Clinical Social Work Journal

, Volume 43, Issue 3, pp 283–293 | Cite as

Privatization in the Human Services: Implications for Direct Practice

  • Mimi AbramovitzEmail author
  • Jennifer Zelnick
Original Paper


Human service agencies and front line practitioners are well known for the quality of services they provide to individuals, families, and communities. The last three decades of austerity-driven public policies—especially privatization—have restructured the human services in ways that have dramatically affected agencies, practitioners and clients. Yet we know very little about how this policy affects the practice experience of front line workers. Based on a literature review and preliminary qualitative results from a survey of human service workers in the public and non-profits sectors in New York City this paper (1) briefly reviews the functions of the welfare state; (2) depicts three overlapping historical stages of privatization in the human services; (3) describes the operationalization and implementation of privatization on the front lines; (4) explores the impact of privatization on service delivery and direct practice from the perspective of the practitioner; (5) summarizes the implications of this important policy trend for direct practice, the profession, and communities served by social workers; and (6) suggests steps social worker can take to address the sea change in the profession.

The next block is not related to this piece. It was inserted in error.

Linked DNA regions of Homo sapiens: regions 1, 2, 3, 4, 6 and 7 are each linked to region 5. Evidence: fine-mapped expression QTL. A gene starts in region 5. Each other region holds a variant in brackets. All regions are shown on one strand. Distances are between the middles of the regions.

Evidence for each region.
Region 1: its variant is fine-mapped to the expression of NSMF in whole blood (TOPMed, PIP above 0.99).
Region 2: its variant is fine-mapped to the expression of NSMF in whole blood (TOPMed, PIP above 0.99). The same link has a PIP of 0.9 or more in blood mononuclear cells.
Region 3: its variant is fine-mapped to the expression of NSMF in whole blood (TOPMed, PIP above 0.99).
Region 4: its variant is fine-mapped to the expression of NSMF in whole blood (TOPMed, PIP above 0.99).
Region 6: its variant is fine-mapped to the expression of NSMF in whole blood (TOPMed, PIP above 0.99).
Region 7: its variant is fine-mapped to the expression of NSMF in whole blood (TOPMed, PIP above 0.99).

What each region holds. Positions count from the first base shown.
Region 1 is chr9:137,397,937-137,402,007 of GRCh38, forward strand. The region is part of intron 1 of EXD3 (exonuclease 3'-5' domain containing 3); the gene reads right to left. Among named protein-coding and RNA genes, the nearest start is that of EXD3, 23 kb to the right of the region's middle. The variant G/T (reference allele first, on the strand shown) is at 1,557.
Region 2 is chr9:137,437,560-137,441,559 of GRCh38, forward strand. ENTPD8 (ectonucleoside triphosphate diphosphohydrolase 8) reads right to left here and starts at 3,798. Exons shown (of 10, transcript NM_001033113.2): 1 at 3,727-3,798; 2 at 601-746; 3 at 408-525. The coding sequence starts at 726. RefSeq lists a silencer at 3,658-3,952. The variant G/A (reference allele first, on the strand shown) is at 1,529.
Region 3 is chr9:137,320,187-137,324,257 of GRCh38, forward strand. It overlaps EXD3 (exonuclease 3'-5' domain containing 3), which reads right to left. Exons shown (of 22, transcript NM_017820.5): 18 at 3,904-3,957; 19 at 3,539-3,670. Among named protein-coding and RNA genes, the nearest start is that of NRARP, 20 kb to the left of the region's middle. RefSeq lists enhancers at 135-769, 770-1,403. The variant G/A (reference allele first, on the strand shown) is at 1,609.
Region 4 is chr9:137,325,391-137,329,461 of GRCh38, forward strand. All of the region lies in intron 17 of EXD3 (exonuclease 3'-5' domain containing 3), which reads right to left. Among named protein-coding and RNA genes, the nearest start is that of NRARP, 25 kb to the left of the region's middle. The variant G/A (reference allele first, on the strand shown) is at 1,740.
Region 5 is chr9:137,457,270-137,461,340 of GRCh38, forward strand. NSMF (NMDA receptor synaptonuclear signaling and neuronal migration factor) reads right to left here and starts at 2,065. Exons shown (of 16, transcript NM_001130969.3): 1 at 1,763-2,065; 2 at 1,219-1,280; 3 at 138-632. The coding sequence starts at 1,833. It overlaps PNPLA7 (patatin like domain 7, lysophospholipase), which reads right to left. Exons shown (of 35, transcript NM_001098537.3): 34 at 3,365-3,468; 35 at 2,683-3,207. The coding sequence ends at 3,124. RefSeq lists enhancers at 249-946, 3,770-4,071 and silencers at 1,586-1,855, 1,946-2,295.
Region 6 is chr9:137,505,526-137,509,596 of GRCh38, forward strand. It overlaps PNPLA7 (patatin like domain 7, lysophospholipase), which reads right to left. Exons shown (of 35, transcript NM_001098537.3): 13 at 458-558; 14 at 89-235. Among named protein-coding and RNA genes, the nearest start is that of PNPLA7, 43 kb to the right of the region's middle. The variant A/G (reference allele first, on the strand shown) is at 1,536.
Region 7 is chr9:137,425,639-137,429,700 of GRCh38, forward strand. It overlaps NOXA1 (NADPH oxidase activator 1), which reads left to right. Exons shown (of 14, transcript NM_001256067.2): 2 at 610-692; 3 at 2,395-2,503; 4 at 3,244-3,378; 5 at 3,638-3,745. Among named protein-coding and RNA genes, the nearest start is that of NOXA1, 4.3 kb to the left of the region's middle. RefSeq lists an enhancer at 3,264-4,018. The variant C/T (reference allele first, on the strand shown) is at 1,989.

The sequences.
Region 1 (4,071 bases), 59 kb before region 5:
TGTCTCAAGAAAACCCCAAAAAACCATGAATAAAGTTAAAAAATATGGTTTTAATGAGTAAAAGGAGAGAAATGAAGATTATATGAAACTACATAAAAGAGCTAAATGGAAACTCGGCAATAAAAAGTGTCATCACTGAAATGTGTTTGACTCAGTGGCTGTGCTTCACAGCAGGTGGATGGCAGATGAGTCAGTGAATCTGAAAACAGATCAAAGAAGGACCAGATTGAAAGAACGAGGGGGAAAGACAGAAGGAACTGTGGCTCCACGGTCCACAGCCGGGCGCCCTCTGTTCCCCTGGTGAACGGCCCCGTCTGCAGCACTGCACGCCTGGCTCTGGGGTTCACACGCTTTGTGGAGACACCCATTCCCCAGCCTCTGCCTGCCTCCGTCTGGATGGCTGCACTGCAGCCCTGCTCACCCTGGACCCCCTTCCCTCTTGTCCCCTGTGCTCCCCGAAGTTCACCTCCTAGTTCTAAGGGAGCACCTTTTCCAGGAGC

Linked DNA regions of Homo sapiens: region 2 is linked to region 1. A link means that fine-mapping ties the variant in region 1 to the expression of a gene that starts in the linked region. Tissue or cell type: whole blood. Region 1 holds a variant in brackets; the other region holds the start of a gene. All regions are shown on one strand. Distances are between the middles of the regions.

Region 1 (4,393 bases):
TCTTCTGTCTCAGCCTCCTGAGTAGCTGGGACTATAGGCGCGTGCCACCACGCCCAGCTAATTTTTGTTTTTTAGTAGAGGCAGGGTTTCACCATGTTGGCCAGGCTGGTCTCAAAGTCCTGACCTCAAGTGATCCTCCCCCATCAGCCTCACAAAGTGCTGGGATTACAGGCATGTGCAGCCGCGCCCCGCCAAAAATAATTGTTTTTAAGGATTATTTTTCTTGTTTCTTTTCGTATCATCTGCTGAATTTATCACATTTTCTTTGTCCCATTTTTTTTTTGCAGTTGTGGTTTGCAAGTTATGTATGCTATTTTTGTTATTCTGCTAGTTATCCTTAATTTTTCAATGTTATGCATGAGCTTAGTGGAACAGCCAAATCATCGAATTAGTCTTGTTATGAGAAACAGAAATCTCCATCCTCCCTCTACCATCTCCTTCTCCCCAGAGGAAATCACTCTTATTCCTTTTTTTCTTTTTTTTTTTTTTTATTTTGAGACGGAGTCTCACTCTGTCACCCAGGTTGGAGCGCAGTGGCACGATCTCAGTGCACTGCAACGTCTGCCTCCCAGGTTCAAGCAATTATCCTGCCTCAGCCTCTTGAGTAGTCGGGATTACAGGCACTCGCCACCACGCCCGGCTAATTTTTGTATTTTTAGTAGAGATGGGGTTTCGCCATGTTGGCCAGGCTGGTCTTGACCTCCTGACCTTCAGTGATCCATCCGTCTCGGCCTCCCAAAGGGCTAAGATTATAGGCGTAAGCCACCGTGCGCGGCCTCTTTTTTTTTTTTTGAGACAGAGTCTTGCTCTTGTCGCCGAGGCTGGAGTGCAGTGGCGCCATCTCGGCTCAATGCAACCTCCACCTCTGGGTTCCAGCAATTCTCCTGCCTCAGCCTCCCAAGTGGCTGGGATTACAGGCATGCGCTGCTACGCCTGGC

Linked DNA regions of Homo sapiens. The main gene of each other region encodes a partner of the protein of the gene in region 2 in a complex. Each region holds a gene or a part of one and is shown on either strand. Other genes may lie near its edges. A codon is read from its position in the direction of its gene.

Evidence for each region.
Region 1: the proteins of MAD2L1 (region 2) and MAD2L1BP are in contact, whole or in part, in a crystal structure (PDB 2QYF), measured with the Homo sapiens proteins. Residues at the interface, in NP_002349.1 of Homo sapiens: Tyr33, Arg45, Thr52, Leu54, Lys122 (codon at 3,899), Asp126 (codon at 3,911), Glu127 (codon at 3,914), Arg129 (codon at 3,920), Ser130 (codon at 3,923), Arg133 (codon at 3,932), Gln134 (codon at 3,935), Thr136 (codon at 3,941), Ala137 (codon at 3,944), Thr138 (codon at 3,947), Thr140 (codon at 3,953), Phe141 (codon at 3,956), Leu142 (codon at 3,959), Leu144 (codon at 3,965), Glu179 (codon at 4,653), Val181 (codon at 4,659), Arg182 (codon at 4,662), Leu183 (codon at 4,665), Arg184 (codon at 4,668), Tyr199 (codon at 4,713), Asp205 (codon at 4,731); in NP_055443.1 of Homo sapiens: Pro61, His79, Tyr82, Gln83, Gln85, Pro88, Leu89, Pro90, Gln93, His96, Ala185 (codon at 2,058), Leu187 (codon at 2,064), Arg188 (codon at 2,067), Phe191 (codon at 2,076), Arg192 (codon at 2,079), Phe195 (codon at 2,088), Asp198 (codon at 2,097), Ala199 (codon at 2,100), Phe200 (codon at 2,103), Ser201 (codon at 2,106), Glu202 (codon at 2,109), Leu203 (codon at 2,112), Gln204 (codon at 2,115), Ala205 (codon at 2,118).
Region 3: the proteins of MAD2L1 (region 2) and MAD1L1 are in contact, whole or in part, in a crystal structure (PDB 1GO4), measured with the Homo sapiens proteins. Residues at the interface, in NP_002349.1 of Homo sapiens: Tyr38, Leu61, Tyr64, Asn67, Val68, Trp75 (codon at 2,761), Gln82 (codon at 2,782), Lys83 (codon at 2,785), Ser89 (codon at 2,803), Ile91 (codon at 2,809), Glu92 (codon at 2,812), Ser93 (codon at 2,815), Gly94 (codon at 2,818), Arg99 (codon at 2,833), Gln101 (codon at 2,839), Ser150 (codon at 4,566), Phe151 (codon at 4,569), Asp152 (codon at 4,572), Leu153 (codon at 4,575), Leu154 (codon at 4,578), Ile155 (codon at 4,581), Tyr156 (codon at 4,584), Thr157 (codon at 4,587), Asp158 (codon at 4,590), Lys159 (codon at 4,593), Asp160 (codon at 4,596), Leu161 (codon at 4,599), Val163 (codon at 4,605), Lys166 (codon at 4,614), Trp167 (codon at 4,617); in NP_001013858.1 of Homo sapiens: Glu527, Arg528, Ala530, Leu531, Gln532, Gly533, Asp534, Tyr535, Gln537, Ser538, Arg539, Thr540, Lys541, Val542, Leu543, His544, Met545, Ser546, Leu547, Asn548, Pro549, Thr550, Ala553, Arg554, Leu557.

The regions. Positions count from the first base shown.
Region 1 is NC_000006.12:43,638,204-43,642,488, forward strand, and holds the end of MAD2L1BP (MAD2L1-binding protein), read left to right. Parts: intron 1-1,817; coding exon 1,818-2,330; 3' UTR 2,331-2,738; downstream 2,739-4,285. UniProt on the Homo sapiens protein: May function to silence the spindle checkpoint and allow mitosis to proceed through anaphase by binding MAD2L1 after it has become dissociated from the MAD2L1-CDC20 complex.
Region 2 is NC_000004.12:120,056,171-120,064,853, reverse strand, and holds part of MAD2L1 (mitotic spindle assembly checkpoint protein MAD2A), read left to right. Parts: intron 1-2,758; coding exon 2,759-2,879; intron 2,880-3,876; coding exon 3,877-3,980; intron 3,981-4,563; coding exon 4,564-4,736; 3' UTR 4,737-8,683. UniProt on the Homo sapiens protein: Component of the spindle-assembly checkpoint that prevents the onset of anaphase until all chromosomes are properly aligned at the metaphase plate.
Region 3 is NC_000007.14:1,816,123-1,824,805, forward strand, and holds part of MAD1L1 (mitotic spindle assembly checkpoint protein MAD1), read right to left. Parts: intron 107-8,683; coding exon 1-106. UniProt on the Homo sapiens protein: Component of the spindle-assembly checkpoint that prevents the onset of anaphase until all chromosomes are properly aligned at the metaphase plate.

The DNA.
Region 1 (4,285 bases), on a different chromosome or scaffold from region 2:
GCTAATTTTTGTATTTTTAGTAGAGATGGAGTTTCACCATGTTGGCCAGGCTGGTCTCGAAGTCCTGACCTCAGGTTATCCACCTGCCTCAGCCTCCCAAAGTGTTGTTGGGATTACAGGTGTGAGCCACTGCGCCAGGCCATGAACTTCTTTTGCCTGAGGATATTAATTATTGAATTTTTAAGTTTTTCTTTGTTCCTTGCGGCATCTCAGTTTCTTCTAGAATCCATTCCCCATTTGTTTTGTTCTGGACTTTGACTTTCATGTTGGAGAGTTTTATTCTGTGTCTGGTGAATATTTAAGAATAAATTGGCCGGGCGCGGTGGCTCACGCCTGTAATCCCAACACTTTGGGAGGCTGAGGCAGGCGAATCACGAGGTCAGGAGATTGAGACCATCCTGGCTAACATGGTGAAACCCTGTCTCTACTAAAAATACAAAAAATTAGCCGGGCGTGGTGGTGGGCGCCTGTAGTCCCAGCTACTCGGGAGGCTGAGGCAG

Privatization Direct practice New public management Managerialism Human services Social work Social welfare policy 


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Copyright information

© Springer Science+Business Media New York 2015

Authors and Affiliations

  1. 1.Silberman School of Social Work at Hunter CollegeCUNY and The CUNY Graduate CenterNew YorkUSA
  2. 2.Touro College Graduate School of Social WorkNew YorkUSA

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